What’s the reasoning behind separating the B2B lead generation function from the sales function?
The premise behind separating the two functions is that the skills needed to excel in each are different. While they seem to overlay each other, and definitely support each other, they are unique and disparate.
So often, companies start out salespeople in the sales development role. Sales development functions – when executed correctly and that deliver the expected results, are critical to pipeline development. However the skills and competencies necessary for the sales development role are specific to that role. How does that prepare aspiring sales reps for sales when they are unique functions? How does it make them better sale people? It gets them comfortable talking on the phone but doesn't give them the sales training and experience they may certainly need. By separating the two functions and realizing the essential skill sets, organizations can hire and train the individuals that would be best suited for each task.
The second reason you would want to separate the functions is speed-to-close. The selling process is a much longer, much more competitive process. You can focus your skilled sales team on the business leads and opportunities generated from sales development. Let them do what they do best a) follow up and nurture, b) close. The end result will be more sales, more quickly.
How do you make sure the two aren’t operating in silos?
Separating the B2B lead gen from the sales function doesn't mean they can't be under the same umbrella. While they have different functions, measurements and management, it doesn't mean they shouldn’t participate in each other’s success. So if you have a sales meeting, the sales development team should also be involved and vice versa. You'll get better results if they feel more like a cohesive unit.
To confirm what we’ve been seeing in the field, I recently followed up with Hugo Bader, Vice President of Business Development at DialAmerica, a firm that specializes in outsourcing lead generation and qualification. He said that “many companies are separating the lead generation function from the sales function and have been very successful as a result. This is because they’ve chosen to outsource or specialize the lead generation function to individuals with the skillset geared towards that specific call type.”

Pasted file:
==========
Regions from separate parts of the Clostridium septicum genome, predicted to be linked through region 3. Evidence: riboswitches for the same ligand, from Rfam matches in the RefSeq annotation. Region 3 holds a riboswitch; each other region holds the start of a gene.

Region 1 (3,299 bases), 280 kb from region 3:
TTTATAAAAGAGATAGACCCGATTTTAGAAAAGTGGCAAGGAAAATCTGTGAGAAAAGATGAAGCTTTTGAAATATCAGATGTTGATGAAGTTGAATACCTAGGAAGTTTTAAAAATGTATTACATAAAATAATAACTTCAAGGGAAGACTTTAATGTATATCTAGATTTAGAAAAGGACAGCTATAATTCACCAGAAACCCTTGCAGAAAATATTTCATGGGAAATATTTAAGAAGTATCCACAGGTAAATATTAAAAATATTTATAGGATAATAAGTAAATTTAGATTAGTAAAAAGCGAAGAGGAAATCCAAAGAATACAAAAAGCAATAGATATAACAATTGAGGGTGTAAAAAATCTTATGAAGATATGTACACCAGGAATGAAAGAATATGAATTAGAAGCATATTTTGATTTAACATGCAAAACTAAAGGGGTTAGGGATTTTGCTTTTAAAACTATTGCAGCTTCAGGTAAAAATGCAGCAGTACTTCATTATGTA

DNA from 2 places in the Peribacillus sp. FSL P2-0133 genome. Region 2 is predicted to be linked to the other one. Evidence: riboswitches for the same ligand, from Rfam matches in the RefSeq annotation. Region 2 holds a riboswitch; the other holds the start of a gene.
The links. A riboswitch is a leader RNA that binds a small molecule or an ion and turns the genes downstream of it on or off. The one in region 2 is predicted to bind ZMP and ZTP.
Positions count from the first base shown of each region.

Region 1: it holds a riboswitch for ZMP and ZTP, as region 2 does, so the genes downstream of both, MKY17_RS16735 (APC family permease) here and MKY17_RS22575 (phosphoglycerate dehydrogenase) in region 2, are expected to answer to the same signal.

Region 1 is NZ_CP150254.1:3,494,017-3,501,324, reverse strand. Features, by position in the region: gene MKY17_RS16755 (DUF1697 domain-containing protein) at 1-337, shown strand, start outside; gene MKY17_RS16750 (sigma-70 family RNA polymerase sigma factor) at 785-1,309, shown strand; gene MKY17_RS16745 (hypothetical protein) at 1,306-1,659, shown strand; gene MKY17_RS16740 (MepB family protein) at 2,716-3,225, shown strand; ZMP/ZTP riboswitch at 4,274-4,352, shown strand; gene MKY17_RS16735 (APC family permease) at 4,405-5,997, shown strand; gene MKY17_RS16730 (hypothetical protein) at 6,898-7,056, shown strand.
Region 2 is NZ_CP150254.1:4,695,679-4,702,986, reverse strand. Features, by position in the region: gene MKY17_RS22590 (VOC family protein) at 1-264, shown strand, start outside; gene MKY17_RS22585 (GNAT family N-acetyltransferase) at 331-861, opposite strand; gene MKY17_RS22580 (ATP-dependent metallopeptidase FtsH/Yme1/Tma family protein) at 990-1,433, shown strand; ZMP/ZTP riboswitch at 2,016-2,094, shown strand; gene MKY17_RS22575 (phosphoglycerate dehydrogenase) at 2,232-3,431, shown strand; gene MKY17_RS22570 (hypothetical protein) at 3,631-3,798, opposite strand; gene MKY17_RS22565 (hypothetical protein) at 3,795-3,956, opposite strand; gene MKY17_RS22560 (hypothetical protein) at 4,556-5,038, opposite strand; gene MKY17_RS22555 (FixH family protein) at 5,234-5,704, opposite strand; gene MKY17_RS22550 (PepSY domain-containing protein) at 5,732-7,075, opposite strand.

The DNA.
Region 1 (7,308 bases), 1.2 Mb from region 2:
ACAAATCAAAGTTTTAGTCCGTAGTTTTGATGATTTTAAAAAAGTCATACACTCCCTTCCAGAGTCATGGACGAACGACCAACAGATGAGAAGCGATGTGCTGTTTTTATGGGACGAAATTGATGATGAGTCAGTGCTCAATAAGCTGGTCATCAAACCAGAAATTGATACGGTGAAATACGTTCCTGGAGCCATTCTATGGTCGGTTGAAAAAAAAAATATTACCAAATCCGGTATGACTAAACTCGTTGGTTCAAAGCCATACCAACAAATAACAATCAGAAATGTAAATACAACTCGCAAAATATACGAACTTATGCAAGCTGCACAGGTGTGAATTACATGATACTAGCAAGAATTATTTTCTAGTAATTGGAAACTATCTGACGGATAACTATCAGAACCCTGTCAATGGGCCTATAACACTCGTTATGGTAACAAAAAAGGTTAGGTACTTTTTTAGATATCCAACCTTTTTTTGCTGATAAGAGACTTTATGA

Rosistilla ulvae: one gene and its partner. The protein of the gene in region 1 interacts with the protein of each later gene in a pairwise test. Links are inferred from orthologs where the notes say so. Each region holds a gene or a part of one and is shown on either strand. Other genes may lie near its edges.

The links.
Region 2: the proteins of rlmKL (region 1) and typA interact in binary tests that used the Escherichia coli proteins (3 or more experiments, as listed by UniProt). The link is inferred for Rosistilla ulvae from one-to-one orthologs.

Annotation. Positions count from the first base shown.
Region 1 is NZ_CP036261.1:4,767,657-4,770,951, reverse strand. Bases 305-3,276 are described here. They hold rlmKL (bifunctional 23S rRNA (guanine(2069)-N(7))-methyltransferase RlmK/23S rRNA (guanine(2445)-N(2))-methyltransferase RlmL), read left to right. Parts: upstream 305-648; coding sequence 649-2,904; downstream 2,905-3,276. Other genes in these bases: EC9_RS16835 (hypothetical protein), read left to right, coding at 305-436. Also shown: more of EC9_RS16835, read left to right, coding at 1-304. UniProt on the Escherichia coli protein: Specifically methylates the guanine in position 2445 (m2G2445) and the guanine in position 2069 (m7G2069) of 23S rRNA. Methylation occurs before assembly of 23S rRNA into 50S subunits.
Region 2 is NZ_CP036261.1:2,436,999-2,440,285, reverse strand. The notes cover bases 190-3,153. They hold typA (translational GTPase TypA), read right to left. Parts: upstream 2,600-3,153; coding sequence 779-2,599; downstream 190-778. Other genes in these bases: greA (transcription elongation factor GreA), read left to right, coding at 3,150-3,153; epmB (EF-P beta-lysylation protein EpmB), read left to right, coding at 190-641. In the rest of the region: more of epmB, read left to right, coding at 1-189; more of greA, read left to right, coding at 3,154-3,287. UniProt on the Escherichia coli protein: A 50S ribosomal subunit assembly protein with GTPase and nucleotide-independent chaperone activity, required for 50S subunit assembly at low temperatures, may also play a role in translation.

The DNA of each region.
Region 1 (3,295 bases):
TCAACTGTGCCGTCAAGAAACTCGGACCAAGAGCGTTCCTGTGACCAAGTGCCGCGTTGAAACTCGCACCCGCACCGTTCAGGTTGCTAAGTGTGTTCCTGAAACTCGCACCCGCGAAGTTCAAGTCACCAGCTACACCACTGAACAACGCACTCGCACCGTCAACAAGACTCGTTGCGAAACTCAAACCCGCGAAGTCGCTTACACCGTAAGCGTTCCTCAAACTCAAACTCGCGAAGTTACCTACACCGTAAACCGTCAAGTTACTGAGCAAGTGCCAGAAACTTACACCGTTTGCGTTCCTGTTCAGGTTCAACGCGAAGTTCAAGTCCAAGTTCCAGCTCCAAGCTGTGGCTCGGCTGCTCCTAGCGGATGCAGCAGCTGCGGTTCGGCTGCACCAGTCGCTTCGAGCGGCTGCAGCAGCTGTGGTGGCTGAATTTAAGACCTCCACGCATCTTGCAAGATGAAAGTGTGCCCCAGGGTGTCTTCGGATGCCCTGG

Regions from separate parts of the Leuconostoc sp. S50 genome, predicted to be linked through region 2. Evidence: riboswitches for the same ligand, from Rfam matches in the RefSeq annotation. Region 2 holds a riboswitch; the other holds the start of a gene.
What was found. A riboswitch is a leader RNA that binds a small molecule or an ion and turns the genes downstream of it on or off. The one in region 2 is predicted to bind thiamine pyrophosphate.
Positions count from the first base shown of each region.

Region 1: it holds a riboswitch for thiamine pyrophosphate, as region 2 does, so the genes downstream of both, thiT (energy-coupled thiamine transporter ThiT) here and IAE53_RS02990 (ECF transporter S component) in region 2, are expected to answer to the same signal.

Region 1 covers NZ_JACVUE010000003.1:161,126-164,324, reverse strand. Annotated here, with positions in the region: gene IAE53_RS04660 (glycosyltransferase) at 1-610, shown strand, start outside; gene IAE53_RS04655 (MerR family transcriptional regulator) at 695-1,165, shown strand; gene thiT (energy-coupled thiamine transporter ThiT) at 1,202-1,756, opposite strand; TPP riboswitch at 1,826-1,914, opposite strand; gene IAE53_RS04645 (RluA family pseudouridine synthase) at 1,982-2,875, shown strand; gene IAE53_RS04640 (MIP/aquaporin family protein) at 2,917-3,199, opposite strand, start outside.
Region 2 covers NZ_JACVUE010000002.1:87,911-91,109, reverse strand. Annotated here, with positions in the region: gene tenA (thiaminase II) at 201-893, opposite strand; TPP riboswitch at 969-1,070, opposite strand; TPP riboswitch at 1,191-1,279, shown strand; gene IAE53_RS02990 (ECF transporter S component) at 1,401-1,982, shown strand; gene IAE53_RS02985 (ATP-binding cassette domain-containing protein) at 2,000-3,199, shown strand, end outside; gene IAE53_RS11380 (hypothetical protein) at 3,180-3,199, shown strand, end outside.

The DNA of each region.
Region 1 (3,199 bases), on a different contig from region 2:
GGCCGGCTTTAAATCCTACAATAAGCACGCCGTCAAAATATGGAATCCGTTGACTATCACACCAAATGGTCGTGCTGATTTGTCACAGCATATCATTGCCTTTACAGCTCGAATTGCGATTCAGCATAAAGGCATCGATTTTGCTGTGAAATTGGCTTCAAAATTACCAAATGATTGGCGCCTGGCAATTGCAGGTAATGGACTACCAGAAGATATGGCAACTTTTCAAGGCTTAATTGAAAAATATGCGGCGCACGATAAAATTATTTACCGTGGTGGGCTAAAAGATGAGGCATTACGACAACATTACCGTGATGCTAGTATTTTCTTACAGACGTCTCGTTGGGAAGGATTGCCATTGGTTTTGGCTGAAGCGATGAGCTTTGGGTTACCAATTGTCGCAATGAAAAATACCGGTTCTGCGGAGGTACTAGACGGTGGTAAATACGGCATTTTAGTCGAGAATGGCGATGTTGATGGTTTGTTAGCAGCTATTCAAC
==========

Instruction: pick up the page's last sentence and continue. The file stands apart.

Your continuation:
It sounds like making sure both groups act as one, with a lot of communication, is important.
Communication is key. This means at the basic level they have to operate from the same play book and messaging. That drives consistency from a content and messaging standpoint with your prospects as well as communication internally between the two teams. The next essential is that both groups are aligned and communicate regularly and frequently. The last thing you want to do is create two groups that don’t talk to each other.
It may be redundant, but it’s so important that it is worth emphasizing again. Make sure the messaging used for engaging with prospects, is consistent with the messaging in the sales follow up process. Great business leads/opportunities generated by sales development can easily be lost if that messaging alignment is broken. It leaves the prospect confused, frustrated and can easily drive that prospect to your competitor because of your inconsistent sales messaging.
Now that they’re separate, how do you handle compensation?
There are obviously two rules of thought on the subject. Should the sales development role be compensated separately on its own merit, or should their compensation also factor in the success of the leads they generate?
Ultimately if each group is managed and measured correctly, you should be able to evaluate each on their own individual metrics and compensate accordingly.
Lori Richardson is recognized on Forbes as one of the "Top 30 Social Sales Influencers" worldwide and is a Top 25 Innovative Sales Blogger. Lori speaks, writes, trains, and consults with inside sales teams in mid-sized companies. Subscribe to the award-winning blog for sales strategies, tactics, and tips.
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